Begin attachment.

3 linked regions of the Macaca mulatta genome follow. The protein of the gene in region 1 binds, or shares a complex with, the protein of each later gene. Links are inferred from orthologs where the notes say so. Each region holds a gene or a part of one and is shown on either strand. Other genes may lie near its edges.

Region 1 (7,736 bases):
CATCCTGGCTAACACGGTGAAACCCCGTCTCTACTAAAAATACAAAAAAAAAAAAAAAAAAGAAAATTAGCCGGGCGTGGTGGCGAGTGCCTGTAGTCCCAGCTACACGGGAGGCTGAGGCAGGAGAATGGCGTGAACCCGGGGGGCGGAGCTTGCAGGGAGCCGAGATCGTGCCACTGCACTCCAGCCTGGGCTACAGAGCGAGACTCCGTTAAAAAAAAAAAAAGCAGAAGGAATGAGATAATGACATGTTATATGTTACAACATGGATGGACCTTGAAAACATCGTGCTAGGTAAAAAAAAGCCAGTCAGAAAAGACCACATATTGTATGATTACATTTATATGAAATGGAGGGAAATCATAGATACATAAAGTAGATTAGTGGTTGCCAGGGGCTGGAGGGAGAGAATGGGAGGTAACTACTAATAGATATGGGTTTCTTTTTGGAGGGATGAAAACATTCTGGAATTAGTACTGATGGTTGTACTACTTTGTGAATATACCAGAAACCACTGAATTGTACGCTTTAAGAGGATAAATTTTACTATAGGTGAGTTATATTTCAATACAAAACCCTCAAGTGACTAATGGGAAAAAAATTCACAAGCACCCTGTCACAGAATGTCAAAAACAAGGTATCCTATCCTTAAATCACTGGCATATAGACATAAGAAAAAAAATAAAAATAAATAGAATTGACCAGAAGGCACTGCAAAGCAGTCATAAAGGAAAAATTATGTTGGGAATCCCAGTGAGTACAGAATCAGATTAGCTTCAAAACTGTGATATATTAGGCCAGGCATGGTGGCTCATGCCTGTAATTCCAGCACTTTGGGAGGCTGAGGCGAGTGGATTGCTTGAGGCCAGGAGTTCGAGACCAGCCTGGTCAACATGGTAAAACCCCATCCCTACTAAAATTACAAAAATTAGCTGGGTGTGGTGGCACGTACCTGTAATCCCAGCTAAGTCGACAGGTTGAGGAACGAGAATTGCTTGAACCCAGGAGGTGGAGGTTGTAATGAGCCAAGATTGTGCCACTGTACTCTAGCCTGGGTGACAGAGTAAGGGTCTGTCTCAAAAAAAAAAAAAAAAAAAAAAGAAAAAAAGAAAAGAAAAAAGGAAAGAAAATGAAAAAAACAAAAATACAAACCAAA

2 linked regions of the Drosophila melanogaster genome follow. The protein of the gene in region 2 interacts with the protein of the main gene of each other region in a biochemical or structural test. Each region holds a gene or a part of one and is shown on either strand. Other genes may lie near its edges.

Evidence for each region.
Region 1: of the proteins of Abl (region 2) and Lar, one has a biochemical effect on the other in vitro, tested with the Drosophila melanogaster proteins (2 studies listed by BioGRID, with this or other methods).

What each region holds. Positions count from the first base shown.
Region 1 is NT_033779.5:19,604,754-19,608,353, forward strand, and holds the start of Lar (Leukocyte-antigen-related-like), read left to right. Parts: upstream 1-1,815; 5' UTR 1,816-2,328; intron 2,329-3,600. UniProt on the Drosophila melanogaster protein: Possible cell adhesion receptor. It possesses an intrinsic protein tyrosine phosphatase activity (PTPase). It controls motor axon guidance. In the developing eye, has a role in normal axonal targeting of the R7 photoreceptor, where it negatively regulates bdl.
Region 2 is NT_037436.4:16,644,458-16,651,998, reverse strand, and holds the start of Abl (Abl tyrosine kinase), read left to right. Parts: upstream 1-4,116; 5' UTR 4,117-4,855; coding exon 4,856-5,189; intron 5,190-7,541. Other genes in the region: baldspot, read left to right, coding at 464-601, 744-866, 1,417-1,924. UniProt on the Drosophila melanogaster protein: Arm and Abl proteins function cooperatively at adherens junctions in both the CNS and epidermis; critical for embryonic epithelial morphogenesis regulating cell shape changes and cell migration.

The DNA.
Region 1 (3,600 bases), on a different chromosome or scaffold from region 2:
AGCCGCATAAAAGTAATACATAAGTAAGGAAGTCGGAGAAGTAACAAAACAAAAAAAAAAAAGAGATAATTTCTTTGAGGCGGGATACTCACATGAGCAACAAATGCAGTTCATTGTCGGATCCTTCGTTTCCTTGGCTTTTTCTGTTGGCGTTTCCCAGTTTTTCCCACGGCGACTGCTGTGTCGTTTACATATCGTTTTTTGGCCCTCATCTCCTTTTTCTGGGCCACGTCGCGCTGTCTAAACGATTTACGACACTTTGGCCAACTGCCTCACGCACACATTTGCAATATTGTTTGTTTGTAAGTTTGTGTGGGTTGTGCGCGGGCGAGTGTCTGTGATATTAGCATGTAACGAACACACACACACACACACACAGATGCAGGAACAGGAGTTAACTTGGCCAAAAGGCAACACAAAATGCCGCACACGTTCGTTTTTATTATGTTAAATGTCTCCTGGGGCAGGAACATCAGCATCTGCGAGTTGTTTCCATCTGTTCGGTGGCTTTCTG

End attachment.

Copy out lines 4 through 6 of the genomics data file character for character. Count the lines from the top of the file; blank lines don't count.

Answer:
2 linked regions of the Drosophila melanogaster genome follow. The protein of the gene in region 2 interacts with the protein of the main gene of each other region in a biochemical or structural test. Each region holds a gene or a part of one and is shown on either strand. Other genes may lie near its edges.

Evidence for each region.
Region 1: of the proteins of Abl (region 2) and Lar, one has a biochemical effect on the other in vitro, tested with the Drosophila melanogaster proteins (2 studies listed by BioGRID, with this or other methods).